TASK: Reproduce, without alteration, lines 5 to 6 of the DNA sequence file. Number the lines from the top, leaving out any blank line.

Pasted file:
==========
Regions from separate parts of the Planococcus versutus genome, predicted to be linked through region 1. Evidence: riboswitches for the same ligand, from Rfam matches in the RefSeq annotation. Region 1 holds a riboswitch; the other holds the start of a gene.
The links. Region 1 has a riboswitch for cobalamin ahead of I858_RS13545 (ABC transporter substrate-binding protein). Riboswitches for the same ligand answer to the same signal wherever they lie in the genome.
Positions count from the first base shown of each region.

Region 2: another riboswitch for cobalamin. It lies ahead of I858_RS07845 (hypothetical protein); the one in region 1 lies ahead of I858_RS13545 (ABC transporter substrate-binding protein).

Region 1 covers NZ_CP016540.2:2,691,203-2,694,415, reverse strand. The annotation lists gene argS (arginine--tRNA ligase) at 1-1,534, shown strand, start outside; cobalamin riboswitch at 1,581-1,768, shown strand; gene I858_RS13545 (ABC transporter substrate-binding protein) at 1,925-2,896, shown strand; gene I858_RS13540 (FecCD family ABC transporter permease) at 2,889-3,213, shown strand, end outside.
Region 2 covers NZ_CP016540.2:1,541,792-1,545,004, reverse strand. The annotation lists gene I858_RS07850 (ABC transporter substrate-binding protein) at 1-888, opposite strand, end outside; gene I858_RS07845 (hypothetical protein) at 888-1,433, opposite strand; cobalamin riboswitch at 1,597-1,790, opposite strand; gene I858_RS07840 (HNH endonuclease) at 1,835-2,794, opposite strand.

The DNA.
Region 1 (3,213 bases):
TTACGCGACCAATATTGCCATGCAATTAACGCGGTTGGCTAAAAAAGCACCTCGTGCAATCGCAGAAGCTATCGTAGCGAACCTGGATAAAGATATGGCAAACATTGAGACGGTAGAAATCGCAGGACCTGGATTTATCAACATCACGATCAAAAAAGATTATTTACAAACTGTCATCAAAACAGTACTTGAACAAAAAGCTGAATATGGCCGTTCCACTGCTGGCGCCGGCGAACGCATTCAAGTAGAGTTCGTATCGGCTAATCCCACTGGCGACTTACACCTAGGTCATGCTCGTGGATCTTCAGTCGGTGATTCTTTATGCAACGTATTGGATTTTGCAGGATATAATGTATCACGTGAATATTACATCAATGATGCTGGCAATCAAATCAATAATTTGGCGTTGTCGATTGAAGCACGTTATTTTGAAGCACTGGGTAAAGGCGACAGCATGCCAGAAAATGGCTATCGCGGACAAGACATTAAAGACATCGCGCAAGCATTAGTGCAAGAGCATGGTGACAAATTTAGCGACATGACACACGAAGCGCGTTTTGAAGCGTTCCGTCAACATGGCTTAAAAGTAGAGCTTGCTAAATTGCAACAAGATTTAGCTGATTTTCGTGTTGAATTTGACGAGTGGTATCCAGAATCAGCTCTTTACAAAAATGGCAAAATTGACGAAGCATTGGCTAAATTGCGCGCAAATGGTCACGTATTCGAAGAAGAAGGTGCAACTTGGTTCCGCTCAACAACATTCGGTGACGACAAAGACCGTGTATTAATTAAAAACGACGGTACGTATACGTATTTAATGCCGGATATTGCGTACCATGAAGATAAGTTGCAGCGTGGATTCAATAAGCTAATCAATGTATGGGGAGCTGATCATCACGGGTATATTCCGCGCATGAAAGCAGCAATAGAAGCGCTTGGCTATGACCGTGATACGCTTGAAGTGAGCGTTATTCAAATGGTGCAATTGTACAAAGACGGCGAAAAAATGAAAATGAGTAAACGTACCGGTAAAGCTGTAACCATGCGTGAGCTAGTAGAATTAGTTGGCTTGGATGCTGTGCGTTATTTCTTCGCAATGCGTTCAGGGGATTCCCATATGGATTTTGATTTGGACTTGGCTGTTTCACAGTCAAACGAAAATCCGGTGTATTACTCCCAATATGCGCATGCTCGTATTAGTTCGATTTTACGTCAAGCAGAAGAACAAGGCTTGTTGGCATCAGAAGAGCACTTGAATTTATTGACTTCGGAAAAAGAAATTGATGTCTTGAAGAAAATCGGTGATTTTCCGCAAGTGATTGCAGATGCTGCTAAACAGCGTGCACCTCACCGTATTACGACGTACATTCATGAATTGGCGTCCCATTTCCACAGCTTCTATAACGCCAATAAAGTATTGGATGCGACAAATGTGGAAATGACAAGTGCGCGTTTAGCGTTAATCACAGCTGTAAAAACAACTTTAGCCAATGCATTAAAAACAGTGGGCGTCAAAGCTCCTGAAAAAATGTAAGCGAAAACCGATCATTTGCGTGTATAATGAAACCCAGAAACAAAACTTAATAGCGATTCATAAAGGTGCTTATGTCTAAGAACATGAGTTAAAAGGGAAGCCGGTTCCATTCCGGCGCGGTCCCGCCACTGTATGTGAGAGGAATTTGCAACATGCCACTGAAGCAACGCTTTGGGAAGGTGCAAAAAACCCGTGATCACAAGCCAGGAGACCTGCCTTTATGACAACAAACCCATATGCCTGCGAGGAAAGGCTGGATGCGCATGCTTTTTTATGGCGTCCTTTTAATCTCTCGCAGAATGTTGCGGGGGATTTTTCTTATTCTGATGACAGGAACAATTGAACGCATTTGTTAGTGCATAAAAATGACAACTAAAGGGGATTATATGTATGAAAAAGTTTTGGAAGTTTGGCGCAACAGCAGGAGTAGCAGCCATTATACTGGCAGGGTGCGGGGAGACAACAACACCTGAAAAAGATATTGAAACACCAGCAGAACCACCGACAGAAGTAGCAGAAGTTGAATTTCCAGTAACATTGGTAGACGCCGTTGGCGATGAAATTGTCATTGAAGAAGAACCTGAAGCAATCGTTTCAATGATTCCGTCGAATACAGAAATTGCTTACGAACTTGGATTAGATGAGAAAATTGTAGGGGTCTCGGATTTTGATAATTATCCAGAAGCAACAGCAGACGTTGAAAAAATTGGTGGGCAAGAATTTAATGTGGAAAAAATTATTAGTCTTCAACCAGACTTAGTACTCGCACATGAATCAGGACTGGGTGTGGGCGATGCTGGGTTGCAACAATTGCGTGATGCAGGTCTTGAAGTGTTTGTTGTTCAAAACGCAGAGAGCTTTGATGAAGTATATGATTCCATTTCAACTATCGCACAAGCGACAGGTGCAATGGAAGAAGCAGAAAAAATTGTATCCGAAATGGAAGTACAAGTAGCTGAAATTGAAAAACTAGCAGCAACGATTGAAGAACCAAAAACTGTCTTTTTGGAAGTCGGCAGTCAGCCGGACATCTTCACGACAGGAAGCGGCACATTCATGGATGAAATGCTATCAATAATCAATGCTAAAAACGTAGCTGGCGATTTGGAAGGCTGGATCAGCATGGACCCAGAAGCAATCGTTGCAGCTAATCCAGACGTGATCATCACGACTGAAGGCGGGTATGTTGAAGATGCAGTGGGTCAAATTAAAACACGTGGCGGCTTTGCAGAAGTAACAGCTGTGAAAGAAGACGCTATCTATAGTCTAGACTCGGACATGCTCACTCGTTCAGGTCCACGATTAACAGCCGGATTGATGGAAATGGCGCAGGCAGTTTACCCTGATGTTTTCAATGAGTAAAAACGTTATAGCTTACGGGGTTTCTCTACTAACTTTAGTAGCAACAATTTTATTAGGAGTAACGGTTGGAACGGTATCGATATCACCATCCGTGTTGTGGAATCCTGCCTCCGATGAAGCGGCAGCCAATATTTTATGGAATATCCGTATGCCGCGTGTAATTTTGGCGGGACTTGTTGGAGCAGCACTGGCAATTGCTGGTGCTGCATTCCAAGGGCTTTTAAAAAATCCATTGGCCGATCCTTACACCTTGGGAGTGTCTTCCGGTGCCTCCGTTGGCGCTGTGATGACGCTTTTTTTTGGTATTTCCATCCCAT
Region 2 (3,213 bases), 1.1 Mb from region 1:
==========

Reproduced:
Region 1 covers NZ_CP016540.2:2,691,203-2,694,415, reverse strand. The annotation lists gene argS (arginine--tRNA ligase) at 1-1,534, shown strand, start outside; cobalamin riboswitch at 1,581-1,768, shown strand; gene I858_RS13545 (ABC transporter substrate-binding protein) at 1,925-2,896, shown strand; gene I858_RS13540 (FecCD family ABC transporter permease) at 2,889-3,213, shown strand, end outside.
Region 2 covers NZ_CP016540.2:1,541,792-1,545,004, reverse strand. The annotation lists gene I858_RS07850 (ABC transporter substrate-binding protein) at 1-888, opposite strand, end outside; gene I858_RS07845 (hypothetical protein) at 888-1,433, opposite strand; cobalamin riboswitch at 1,597-1,790, opposite strand; gene I858_RS07840 (HNH endonuclease) at 1,835-2,794, opposite strand.